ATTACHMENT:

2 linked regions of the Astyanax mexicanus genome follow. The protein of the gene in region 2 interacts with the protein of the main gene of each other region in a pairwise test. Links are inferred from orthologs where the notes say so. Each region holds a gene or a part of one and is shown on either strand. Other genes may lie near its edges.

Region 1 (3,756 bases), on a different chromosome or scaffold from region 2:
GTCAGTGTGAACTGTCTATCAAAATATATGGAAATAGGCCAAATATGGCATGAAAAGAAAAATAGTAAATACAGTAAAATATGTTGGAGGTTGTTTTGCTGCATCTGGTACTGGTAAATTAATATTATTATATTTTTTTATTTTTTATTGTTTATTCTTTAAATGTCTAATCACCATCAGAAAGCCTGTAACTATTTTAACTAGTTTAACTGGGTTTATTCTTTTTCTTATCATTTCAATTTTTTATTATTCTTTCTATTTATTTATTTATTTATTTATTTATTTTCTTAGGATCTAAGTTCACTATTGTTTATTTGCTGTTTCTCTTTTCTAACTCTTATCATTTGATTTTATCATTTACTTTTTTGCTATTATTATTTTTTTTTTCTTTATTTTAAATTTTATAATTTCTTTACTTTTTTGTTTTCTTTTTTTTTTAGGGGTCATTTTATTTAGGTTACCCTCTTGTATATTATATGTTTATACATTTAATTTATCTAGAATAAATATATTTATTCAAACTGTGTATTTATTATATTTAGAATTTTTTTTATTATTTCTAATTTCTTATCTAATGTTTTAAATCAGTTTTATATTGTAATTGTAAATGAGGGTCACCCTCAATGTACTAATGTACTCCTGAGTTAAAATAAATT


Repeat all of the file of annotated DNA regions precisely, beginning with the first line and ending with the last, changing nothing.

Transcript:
2 linked regions of the Astyanax mexicanus genome follow. The protein of the gene in region 2 interacts with the protein of the main gene of each other region in a pairwise test. Links are inferred from orthologs where the notes say so. Each region holds a gene or a part of one and is shown on either strand. Other genes may lie near its edges.

Region 1 (3,756 bases), on a different chromosome or scaffold from region 2:
GTCAGTGTGAACTGTCTATCAAAATATATGGAAATAGGCCAAATATGGCATGAAAAGAAAAATAGTAAATACAGTAAAATATGTTGGAGGTTGTTTTGCTGCATCTGGTACTGGTAAATTAATATTATTATATTTTTTTATTTTTTATTGTTTATTCTTTAAATGTCTAATCACCATCAGAAAGCCTGTAACTATTTTAACTAGTTTAACTGGGTTTATTCTTTTTCTTATCATTTCAATTTTTTATTATTCTTTCTATTTATTTATTTATTTATTTATTTATTTTCTTAGGATCTAAGTTCACTATTGTTTATTTGCTGTTTCTCTTTTCTAACTCTTATCATTTGATTTTATCATTTACTTTTTTGCTATTATTATTTTTTTTTTCTTTATTTTAAATTTTATAATTTCTTTACTTTTTTGTTTTCTTTTTTTTTTAGGGGTCATTTTATTTAGGTTACCCTCTTGTATATTATATGTTTATACATTTAATTTATCTAGAATAAATATATTTATTCAAACTGTGTATTTATTATATTTAGAATTTTTTTTATTATTTCTAATTTCTTATCTAATGTTTTAAATCAGTTTTATATTGTAATTGTAAATGAGGGTCACCCTCAATGTACTAATGTACTCCTGAGTTAAAATAAATT